Start-up companies in post-Brexit Britain could access funding from a new National Investment Fund proposed by the government today.
The consultation is part of the ‘Patient Capital Review’ announced by the prime minister in November 2016 to strengthen the UK as a place where innovative firms can obtain the long-term — patient — finance they need to scale up and become £1bn unicorn companies.
According to the chancellor of the exchequer, Philip Hammond, the new fund could be set up as a public-private partnership or be placed on the government’s balance sheet and sold off once it has established a sufficient track record.
The European Investment Fund is one source of finance that could be cut off once the UK leaves the EU. According to Reuters, British companies received around £800m in equity finance and £400m of other assistance from the European Investment Fund in 2016.
The consultation suggests that investments from pension funds could help make up the shortfall in funding if access to EIF funding is removed.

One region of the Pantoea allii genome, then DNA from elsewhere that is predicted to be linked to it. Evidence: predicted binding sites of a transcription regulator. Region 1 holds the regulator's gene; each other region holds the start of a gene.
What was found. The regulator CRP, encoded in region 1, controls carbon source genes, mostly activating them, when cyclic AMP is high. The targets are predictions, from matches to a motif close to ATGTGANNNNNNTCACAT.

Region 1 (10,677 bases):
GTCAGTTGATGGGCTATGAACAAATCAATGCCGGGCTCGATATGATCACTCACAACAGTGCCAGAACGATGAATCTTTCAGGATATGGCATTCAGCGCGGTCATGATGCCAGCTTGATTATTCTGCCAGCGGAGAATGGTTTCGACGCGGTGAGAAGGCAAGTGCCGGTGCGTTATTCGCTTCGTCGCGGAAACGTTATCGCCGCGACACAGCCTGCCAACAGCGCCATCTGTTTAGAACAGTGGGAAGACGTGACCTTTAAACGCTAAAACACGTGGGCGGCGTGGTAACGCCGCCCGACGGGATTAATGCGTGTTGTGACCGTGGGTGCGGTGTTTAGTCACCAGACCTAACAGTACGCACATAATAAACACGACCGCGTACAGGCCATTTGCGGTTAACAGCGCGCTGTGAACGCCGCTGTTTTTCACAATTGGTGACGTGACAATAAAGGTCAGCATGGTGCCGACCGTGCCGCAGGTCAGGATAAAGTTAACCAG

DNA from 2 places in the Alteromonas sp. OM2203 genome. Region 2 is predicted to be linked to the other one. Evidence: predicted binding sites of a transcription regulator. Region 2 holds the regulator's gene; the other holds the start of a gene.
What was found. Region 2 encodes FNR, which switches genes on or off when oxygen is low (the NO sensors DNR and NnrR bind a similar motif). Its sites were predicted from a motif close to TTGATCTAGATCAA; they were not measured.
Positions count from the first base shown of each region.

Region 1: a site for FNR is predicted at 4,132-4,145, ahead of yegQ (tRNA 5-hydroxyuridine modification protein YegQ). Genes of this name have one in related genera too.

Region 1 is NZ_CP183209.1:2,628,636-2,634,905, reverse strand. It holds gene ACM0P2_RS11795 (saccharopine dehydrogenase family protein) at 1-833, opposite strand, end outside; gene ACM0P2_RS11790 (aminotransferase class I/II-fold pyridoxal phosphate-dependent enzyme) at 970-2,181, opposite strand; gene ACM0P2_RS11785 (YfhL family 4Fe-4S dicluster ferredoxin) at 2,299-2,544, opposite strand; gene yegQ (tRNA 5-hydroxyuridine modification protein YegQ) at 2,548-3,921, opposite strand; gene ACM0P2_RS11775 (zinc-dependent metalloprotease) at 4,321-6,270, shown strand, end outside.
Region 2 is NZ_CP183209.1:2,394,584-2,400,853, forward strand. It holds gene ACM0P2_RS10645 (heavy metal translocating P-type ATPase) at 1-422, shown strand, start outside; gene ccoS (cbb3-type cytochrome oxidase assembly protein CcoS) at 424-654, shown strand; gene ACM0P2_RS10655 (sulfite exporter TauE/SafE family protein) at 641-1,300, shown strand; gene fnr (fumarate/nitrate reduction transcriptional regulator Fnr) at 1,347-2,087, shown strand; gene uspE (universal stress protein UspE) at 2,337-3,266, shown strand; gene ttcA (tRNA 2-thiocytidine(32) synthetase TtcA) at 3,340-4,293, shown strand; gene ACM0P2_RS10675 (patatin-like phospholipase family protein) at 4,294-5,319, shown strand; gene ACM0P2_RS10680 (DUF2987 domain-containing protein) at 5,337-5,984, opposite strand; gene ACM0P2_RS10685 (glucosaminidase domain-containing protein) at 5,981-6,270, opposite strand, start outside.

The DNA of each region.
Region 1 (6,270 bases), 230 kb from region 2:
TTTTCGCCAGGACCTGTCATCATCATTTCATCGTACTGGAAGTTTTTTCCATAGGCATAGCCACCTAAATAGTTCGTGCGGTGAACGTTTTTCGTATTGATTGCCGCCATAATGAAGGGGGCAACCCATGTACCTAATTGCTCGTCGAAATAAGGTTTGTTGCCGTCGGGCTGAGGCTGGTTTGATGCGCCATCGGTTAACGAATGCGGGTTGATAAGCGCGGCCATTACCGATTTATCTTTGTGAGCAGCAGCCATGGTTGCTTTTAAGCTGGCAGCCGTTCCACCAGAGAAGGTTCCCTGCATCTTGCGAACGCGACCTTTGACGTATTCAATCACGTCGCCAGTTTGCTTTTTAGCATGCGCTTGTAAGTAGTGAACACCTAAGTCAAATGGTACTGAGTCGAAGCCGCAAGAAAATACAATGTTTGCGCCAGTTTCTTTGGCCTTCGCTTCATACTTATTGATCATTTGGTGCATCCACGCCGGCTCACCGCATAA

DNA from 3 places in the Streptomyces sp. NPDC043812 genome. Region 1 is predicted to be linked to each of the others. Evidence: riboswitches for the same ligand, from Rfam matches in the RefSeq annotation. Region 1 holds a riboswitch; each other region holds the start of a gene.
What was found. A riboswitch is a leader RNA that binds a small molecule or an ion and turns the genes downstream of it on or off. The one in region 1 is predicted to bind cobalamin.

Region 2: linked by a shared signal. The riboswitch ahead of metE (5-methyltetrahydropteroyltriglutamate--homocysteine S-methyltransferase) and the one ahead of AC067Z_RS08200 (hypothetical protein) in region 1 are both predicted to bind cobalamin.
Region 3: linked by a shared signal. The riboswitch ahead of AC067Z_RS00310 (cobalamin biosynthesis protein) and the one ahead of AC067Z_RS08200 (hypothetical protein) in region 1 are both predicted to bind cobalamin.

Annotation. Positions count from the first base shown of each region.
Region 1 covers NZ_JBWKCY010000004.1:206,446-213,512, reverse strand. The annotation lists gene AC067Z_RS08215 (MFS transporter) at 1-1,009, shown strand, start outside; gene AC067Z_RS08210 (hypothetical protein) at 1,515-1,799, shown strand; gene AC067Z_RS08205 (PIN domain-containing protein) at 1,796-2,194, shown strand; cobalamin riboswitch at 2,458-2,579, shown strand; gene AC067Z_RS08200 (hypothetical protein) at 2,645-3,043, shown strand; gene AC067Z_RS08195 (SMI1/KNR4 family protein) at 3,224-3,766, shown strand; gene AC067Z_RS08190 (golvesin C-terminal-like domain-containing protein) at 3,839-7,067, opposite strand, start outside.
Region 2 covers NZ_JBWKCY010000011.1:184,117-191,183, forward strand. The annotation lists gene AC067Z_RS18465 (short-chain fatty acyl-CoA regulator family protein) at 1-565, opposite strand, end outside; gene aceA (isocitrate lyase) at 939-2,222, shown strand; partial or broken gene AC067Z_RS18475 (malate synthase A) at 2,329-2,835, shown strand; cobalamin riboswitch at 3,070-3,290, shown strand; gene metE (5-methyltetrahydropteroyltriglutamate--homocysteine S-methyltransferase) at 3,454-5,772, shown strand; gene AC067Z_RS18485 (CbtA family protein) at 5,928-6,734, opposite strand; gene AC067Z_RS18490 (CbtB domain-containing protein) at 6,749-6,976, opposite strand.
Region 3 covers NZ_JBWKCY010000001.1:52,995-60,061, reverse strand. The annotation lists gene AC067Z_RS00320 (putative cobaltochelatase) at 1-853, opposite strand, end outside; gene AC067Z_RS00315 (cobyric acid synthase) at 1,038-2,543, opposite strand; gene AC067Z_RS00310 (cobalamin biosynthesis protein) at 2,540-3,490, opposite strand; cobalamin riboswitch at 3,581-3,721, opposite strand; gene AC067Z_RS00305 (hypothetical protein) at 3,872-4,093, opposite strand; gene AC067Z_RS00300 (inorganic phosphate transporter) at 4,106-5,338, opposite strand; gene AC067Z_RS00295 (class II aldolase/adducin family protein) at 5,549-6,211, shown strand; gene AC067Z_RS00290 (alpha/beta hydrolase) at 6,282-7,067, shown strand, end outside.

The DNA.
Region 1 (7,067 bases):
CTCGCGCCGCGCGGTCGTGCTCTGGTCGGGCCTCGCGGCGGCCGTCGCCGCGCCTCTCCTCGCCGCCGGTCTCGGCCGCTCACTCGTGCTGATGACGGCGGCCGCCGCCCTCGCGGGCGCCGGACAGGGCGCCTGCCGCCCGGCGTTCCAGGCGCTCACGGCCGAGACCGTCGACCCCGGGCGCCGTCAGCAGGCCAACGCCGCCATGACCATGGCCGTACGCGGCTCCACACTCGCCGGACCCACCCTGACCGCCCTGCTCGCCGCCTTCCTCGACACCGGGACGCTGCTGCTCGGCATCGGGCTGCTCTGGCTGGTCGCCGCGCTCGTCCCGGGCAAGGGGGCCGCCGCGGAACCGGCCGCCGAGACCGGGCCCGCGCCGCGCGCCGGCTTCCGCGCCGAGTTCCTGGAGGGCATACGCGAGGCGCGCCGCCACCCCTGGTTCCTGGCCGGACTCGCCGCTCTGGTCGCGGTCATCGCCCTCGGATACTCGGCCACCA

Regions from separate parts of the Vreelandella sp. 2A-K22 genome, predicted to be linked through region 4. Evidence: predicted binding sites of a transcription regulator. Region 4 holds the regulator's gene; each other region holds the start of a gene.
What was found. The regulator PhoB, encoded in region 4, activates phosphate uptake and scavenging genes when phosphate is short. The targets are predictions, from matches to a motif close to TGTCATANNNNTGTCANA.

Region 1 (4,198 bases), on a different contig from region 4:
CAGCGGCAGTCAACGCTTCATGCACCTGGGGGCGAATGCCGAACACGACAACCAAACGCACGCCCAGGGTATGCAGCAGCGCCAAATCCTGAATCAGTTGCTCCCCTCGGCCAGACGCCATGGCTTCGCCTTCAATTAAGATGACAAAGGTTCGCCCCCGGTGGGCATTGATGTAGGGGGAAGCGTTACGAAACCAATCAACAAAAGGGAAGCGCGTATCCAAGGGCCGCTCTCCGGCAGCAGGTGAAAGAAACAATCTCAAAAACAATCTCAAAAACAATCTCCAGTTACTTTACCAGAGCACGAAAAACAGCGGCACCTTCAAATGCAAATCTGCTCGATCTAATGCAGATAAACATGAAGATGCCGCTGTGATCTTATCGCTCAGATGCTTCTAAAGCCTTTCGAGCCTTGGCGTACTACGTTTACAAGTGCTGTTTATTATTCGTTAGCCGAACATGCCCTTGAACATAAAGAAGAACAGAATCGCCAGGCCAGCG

“Right now the real priority for government must be ensuring the UK remains part of the European Investment Fund,” said Julian David, CEO of techUK. “The EIF continues to be a key investor into UK tech, and any new post-Brexit system considered as part of this consultation must seek to maintain the UK’s link to this European wide funder. A new national fund would struggle to compete with such an established source of support sitting just across the Channel.”
As well as identifying ways of ensuring access to finance, the consultation also found a £4bn funding gap between firms in America and Britain.
“The UK tech industry is the European leader in securing Venture Capital funding, but we still lag behind the USA on the longer term investment that helps businesses scale-up,” said David. “If we want to continue to compete globally then this has to change.”
According to the Treasury, less than a tenth of firms that receive seed funding in the UK go on to get fourth round investment, compared to nearly a quarter in the US. The UK leads Europe in the creation of unicorns but lags behind the US which accounts for 54 per cent of these £1bn plus companies; and China which accounts for 23 per cent. Just four per cent are based in the UK.